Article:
Armenia’s high schools, like the country’s traditional secondary schools, are open to any student who has finished ninth grade. As a result students of differing abilities are grouped together, somewhat defeating their college-prep mission.

 

In addition, high schools tend to be more crowded, with an average of 439 students in each of the country’s high schools, versus 225 students on average in a secondary school.

 

Hovhannisyan said education officials can hardly tell a student to go to a regular secondary school instead of a high school, but she said students do some sorting on their own. “There are many children who know that it’s not easy to learn at high schools and they go to technical colleges, after which they can go to universities.”  

 

Armine Hayrapetyan, a 12th-grader at a secondary school in the village of Haghartsin, is one of those students who gave high school a miss – but not because of the more stringent requirements. She said the nearest high school is more crowded and she has heard that teachers are not able to control the students.

 

Hovhannisyan acknowledged that the larger high schools, with three or four additional classes of students, had had such teething problems but said they have been largely overcome, partly through the involvement of police officers in schools.

 

Of nearly 900 public secondary schools in Armenia, only 110 are high schools, and they tend to be concentrated in urban areas, their numbers restricted by a lack of funds to buy the first-rate equipment required by high schools, Hovhannisyan said.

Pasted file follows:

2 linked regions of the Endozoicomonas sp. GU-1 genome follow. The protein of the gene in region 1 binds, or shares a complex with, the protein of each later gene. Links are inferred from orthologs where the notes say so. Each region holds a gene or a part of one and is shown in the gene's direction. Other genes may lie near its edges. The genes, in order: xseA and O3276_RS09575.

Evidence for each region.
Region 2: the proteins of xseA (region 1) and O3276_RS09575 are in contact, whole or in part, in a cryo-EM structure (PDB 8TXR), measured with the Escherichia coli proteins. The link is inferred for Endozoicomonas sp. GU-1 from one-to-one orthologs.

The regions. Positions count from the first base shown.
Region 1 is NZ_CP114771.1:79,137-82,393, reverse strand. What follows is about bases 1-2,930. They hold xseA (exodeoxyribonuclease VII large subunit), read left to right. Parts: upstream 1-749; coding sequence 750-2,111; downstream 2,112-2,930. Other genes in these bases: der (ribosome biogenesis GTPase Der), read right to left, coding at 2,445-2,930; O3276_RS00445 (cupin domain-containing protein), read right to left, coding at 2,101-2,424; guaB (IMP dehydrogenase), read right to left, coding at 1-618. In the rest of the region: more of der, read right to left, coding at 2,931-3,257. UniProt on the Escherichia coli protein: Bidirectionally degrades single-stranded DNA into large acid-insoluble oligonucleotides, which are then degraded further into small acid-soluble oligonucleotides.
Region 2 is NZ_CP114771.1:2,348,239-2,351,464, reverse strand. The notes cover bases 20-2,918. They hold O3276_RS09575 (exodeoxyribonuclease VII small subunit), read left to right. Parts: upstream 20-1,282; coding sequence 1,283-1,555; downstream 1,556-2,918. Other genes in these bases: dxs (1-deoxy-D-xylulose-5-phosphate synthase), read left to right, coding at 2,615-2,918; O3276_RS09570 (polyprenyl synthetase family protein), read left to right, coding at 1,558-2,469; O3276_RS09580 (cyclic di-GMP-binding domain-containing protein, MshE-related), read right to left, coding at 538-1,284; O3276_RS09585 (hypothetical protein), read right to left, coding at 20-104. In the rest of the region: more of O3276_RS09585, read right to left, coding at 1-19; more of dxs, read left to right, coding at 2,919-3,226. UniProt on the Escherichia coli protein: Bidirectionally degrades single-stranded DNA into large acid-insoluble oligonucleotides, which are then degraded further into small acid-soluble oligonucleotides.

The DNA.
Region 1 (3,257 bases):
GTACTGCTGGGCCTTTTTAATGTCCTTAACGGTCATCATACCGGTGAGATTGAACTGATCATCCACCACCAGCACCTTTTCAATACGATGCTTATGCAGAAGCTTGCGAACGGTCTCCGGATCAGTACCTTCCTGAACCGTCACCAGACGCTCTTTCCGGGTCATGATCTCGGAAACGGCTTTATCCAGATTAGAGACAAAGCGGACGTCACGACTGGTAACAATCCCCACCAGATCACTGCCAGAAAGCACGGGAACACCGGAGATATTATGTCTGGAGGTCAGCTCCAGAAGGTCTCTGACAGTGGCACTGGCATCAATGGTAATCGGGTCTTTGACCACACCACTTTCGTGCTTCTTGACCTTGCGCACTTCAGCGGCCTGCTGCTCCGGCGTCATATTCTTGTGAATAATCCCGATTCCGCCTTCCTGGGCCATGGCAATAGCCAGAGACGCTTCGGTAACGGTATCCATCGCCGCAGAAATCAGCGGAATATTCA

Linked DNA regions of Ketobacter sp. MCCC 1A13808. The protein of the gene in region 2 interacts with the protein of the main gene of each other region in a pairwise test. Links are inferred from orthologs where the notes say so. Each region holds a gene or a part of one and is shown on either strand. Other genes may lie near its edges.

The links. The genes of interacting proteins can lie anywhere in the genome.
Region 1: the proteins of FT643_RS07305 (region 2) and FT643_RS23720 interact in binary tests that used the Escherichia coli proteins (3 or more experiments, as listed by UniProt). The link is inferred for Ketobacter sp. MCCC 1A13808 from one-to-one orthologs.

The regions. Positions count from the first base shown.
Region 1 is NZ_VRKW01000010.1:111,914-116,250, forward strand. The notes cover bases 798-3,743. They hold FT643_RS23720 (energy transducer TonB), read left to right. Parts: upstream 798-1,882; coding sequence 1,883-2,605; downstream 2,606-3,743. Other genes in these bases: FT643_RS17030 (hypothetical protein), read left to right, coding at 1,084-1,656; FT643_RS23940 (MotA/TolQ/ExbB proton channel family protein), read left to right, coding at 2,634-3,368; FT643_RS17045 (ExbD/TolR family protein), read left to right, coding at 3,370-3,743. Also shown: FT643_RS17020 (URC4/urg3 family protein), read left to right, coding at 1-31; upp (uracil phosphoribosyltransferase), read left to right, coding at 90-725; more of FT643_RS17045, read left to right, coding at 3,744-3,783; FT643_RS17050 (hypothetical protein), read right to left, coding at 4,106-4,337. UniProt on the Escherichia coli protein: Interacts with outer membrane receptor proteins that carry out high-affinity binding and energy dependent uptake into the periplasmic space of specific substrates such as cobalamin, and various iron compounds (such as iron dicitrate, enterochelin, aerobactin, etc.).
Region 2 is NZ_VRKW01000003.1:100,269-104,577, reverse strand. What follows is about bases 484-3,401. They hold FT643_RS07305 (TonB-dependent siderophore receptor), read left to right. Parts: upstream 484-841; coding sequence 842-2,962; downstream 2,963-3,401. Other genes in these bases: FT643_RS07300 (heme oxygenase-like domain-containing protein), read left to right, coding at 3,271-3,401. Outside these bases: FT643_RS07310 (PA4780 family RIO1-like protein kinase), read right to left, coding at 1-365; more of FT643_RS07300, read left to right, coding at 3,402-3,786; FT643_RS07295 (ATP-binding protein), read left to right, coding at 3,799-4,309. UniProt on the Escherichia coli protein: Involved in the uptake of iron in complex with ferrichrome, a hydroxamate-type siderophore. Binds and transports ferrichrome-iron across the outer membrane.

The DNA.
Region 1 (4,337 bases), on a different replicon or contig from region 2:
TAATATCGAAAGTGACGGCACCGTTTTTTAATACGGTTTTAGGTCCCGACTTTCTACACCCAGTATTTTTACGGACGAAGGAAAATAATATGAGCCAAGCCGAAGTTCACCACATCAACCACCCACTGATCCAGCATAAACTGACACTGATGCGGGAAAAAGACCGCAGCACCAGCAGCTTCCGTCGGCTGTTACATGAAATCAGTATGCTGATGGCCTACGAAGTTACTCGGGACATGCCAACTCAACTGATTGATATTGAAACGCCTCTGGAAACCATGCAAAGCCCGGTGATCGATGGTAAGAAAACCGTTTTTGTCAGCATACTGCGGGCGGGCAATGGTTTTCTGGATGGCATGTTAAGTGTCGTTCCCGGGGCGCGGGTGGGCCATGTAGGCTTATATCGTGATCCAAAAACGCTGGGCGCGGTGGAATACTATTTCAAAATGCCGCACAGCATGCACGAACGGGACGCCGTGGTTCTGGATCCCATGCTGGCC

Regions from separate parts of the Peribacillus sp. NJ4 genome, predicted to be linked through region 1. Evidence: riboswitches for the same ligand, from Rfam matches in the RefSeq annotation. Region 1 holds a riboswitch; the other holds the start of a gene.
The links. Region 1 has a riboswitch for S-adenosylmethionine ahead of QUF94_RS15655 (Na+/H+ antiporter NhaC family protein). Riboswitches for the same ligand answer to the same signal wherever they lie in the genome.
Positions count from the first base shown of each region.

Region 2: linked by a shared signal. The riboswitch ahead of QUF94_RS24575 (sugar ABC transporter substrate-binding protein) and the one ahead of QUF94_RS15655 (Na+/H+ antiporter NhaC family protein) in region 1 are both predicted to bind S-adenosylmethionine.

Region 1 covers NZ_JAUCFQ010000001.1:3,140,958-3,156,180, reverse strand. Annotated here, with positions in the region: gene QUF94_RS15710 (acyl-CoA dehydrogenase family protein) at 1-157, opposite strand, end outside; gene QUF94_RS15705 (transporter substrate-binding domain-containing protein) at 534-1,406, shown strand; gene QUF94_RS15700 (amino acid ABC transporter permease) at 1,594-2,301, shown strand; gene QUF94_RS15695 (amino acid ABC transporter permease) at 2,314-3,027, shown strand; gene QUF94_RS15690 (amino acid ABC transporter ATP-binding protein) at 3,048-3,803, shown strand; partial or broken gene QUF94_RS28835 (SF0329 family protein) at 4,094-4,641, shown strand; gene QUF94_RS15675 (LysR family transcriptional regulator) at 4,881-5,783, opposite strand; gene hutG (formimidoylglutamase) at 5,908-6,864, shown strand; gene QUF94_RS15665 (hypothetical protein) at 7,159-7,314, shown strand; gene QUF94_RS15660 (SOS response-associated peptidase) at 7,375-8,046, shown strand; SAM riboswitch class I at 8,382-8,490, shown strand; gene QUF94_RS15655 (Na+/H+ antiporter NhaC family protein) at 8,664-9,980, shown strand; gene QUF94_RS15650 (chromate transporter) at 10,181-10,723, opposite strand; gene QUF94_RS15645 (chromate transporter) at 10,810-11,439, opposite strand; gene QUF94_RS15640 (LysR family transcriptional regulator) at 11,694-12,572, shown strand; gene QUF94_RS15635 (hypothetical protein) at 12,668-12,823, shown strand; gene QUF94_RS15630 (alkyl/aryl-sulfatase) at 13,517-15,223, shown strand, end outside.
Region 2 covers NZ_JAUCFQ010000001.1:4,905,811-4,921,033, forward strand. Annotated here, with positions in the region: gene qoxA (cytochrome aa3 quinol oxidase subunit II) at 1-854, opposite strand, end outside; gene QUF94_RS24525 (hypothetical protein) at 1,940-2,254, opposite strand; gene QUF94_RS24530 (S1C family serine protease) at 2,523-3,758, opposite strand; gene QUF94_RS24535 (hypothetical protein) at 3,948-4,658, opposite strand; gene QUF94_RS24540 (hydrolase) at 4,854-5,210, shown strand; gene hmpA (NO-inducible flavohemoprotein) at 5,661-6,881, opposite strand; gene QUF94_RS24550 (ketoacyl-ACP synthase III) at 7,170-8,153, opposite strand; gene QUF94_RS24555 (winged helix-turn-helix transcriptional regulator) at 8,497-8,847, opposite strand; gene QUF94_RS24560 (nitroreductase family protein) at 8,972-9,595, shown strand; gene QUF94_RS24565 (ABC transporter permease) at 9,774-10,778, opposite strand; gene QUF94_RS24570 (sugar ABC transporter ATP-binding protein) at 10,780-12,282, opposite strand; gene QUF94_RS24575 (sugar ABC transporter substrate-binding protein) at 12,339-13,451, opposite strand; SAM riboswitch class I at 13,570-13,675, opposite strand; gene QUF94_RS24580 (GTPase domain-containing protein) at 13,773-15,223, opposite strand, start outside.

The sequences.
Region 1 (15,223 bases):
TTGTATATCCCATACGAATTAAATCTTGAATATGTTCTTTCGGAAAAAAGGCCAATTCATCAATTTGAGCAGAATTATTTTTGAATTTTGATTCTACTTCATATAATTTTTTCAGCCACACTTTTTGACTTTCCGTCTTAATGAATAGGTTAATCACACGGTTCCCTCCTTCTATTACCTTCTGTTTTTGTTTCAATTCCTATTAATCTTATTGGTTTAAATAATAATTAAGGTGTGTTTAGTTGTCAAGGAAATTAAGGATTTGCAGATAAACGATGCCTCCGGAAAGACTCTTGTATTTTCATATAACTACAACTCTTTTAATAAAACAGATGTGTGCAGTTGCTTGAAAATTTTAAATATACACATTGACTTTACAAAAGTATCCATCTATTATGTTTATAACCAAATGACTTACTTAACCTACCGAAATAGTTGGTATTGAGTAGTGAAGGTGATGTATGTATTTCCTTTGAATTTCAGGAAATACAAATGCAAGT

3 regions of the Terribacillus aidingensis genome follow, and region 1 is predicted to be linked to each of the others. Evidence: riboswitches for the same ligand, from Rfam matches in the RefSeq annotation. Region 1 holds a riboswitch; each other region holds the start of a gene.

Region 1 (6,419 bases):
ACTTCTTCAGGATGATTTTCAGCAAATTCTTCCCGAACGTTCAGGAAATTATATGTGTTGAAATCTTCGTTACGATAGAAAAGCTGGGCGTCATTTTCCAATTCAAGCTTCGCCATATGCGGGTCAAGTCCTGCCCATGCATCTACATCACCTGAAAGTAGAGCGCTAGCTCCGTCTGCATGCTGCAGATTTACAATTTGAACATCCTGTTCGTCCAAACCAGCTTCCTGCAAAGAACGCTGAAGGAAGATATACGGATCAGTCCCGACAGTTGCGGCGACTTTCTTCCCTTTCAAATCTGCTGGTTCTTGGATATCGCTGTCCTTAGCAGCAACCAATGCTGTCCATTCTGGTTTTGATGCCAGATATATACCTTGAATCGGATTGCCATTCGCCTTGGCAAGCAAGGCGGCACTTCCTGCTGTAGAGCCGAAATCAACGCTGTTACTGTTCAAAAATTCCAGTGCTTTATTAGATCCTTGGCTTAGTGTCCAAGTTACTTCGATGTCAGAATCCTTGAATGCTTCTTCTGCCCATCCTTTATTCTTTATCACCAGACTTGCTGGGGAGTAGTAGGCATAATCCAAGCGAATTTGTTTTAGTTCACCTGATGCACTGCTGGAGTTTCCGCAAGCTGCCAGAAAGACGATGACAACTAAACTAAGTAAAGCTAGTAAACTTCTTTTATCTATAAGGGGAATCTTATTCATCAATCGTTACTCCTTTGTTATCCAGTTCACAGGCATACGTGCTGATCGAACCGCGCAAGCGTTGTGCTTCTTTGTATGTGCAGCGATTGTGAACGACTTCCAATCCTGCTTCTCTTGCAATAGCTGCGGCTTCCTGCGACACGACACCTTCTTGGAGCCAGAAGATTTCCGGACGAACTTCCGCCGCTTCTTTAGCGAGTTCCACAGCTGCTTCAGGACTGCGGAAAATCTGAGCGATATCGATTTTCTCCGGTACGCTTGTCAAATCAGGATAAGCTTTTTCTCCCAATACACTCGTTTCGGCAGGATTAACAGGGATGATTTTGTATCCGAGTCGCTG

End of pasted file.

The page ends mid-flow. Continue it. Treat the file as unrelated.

As a result, “the [education] gap between city and village has gotten wider,” Khachatryan said, in a country already feeling that divide acutely.

 

The district that includes Dilijan, for example, has 81 public schools, but all four of its high schools are in towns. Twelve of the district’s villages have basic schools, which provide only a nine-year education.

 

Hovhannisyan said any village with a primary school will have a secondary or high school in the next village or town. But rural students are cut off from urban schools by the cost of transport, which some local governments do not provide, and even village schools can be difficult to reach for those living in the country’s remote mountainous reaches.

 

In the village of Teghut, none of the teenagers travels to Dilijan, the nearest town, to attend high school. Instead, they attend the village secondary school.

 

Sona Harutyunyan, a geography teacher in Teghut, said if there were no secondary school in the village, only five or six of the school’s 16 high-school-age students would be able to enroll at the school in Dilijan.

 

Hovhannisyan remains a defender of the high schools. She said the time for complaining is past and the schools are “on their way to accomplishment.” The next step is to get them there, she said.
Anna Muradyan is a journalist at medialab.am